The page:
Gen Z. The generation that consists of 6-24 year-olds and according to the Pew Research Center, “are more racially and ethnically diverse than any previous generation,” and “are on track to be the most well-educated generation yet.” There seem to be many improvements with Gen Z, however, there are problems that plague this inventive generation. One of the most prominent being their addiction to smartphones.
According to Review42, “98% of Generation Z members own a smartphone.”, “55% of Generation Z use their smartphones for five or more hours daily. And more than a quarter (26%) are glued to their mobile devices for over 10 hours a day.” and “Almost a third (31%) of GenZers feel distressed if they can’t use their smartphones for half an hour or less.”
These statistics arise certain concerns when it has been proven that the overuse of technology and social media results in depression, anxiety and low self-esteem. According to RootsofLonliness.com, author and international speaker, Margie Warrell said, “We are having an epidemic of loneliness,” “As the quantity of our friendships online has gone up the quality and the depth of real friendships has eroded.” Teens turn to their smartphones as an escape, especially now when the world outside is at it’s bleakest. But allowing your teenager to turn to social media as an outlet, has many unintended consequences.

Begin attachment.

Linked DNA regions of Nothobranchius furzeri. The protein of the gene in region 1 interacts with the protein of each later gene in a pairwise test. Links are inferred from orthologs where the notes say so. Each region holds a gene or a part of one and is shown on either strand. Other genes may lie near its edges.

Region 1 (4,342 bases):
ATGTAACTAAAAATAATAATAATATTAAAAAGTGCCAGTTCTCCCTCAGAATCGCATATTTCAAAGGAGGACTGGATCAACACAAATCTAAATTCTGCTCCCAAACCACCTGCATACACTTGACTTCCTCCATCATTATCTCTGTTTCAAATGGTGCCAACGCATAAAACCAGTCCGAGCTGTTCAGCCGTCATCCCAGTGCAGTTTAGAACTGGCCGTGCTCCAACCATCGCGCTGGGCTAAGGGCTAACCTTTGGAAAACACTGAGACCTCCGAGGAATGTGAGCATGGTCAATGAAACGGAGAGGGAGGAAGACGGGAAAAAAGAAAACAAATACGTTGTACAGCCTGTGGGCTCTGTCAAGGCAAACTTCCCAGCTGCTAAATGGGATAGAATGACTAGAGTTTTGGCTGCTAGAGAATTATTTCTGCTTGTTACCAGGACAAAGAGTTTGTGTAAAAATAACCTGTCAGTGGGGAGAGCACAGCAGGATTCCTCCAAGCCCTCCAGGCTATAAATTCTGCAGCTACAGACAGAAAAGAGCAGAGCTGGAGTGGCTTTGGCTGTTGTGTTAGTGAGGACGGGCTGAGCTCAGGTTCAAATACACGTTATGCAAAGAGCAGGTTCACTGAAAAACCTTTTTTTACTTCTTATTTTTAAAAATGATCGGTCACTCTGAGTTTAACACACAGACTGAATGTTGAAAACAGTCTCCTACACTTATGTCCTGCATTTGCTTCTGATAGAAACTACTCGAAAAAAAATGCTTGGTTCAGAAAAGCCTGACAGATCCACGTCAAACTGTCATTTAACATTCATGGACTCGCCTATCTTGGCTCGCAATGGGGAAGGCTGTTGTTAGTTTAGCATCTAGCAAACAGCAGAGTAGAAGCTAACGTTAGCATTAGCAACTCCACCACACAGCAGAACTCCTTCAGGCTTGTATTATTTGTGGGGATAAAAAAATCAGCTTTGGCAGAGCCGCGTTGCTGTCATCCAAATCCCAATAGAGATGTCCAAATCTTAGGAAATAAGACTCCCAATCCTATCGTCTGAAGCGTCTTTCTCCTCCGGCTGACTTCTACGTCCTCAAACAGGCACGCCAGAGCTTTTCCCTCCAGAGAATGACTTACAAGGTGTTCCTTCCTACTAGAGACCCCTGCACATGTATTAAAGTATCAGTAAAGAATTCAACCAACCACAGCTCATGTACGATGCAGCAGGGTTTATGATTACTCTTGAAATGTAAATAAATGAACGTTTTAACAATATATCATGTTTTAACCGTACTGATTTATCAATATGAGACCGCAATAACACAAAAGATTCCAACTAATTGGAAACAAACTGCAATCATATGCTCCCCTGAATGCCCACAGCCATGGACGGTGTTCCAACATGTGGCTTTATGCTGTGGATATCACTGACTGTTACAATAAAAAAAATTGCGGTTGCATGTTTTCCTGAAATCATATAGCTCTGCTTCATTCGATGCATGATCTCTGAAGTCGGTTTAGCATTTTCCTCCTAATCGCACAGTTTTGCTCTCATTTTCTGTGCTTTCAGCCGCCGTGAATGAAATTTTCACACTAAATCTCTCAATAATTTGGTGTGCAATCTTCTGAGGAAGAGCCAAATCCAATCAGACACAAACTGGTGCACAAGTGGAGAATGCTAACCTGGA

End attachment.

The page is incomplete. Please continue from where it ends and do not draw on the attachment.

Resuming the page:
According to McLeanHospital.org, “When reviewing others’ social activity, people tend to make comparisons such as, ‘Did I get as many likes as someone else?, or ‘Why didn’t this person like my post, but this other person did?’ They’re searching for validation on the internet that serves as a replacement for meaningful connection they might otherwise make in real life.” When teens participate in this behavior, they place their happiness and self-worth in other people’s hands. Not only is this behavior self-deprecating, it slowly isolates them from other people. The internet starts becoming a priority over human connections, that is what we need to change.
If parents of teenagers were to monitor their child’s social media and technology use, we could expect a decrease in this behavior. According to Scanva.org, “Research says that monitoring your child’s activities is an important way to lower his or her chances of getting involved in situations you don’t approve of, especially those that can be harmful.”
Setting firm guidelines for your teen when it comes to social media and smartphone use is essential if we want to protect teenagers. Parents, I urge you to help my generation. Please make sure their well-being and safety is a priority.